The official paper trail documenting Nevelson’s role in the design of the plaza bearing her name appears to be lost. There are no records of the work at the Art Commission, which is responsible for approving all capital changes to city property. Based on numerous inquiries, there appears to be nothing at the Department of Parks or the Department of Transportation, which originally submitted Nevelson’s design to the Art Commission in 1977. On March 14, 2005, the commission voted unanimously for the new design submitted by Smith-Miller + Hawkinson, About a year earlier (July 21, 2004) when the commission approved conservation for the Nevelson sculptures, it noted that “Louise Nevelson created this group of sculptures specifically for this plaza, and the integrity of the artist’s vision must be maintained when any work is undertaken in this space.” The artist’s vision is precisely what seems not to have been documented initially and is in question here.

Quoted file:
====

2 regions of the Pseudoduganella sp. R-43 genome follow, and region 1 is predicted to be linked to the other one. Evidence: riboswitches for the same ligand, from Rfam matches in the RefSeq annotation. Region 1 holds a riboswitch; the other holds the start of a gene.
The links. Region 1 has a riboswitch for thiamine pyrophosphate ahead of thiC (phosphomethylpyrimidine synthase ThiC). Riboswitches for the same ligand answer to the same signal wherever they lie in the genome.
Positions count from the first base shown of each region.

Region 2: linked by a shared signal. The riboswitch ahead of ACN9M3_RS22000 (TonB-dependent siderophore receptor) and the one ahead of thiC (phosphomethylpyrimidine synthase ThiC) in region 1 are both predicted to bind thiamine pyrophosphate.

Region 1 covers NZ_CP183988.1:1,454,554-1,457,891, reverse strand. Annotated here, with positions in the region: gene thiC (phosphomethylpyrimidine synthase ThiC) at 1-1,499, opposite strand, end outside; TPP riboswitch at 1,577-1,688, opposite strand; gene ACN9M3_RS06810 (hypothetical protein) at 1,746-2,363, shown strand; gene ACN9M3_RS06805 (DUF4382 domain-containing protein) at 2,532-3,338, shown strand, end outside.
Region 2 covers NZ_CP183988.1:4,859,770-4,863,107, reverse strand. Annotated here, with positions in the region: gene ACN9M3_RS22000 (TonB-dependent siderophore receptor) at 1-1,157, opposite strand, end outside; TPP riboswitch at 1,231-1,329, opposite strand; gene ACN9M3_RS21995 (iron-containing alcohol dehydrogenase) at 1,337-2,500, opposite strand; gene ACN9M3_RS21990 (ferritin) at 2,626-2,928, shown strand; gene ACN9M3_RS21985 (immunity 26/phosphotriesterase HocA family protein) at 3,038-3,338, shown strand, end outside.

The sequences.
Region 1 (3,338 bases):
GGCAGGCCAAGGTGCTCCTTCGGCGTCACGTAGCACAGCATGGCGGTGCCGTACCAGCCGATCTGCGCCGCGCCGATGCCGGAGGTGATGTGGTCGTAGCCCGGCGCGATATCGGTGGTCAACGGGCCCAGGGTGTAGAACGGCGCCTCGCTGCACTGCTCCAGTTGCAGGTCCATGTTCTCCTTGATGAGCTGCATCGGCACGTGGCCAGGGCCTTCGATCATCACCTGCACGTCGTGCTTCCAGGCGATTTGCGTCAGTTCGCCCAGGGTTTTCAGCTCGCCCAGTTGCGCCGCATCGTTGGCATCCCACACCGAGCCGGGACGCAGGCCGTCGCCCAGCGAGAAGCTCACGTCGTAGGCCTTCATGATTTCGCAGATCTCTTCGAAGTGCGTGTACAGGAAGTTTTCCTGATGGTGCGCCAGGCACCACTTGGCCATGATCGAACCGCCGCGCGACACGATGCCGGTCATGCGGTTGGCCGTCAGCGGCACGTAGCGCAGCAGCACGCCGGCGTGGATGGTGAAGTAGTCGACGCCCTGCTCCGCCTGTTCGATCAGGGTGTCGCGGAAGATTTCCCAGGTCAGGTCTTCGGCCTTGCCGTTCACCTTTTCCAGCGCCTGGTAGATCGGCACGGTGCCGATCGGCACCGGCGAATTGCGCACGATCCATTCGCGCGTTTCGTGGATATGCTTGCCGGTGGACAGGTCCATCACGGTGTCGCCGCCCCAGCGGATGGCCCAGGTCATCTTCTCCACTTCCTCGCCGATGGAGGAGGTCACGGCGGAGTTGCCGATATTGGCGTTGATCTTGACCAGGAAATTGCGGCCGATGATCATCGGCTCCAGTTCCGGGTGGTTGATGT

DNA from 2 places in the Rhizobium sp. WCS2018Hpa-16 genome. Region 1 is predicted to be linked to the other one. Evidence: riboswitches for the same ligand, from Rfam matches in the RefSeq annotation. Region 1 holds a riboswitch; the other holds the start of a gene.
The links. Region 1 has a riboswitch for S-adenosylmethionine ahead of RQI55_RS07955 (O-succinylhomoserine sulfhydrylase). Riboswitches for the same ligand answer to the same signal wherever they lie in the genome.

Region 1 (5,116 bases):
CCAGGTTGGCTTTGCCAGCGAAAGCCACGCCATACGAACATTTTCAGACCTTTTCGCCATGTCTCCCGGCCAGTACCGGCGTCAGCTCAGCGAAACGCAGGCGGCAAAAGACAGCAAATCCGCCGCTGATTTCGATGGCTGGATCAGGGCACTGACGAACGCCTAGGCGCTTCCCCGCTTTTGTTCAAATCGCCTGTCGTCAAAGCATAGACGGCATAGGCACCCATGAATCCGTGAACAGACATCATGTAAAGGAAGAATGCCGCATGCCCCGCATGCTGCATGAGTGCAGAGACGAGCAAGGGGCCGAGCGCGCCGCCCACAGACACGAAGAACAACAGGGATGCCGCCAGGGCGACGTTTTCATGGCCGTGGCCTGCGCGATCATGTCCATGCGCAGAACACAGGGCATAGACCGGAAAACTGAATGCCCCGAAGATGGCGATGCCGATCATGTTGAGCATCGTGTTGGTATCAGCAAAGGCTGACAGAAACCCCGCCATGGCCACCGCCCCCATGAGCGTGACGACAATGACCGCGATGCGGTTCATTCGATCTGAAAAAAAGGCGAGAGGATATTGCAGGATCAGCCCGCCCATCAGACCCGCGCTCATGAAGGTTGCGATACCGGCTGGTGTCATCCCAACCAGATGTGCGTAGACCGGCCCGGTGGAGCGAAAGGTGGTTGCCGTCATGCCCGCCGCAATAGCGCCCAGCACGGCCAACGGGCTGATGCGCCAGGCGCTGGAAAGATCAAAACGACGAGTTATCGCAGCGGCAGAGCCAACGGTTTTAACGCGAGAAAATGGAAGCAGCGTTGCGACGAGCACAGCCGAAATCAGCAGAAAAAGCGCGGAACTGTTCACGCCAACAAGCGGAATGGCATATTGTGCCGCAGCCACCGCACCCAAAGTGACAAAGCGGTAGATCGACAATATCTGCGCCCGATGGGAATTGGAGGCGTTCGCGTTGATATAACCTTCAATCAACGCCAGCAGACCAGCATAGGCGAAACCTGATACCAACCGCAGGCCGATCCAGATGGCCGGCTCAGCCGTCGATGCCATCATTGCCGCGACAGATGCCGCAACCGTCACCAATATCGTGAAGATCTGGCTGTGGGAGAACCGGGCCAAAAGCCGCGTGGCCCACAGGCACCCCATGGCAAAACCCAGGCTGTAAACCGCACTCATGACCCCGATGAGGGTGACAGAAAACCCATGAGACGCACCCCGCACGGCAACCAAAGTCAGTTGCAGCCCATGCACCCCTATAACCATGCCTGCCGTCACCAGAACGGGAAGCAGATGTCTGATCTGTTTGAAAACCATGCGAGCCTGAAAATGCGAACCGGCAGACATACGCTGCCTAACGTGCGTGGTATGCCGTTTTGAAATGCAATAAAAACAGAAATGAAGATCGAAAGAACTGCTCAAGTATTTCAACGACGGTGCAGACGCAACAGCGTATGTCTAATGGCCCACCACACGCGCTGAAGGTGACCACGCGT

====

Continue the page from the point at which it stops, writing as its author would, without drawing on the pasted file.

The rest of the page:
It is one of the hazards of public art that no site can be assumed permanent. Any time a site is radically changed or an artwork re-arranged, the artist’s vision is altered. In principle it is an infringement of the artist’s First Amendment rights, since the work of art constitutes the artist’s speech. However, when the work is abstract and perceived to have no content, protection is not a guarantee, Outcomes are determined by laws of property and contract.

It should be (and now hopefully is) standard practice to document fully an artist’s role in any public art commission, Artists or their representatives should be involved with, or at least consulted about, any major changes to the work post-installation. Any subsequent alterations to the original design should be clearly noted at the site, ideally with images and relevant dates. Without this, a piece of art and urban history is lost. If it could happen to the work of Louise Nevelson…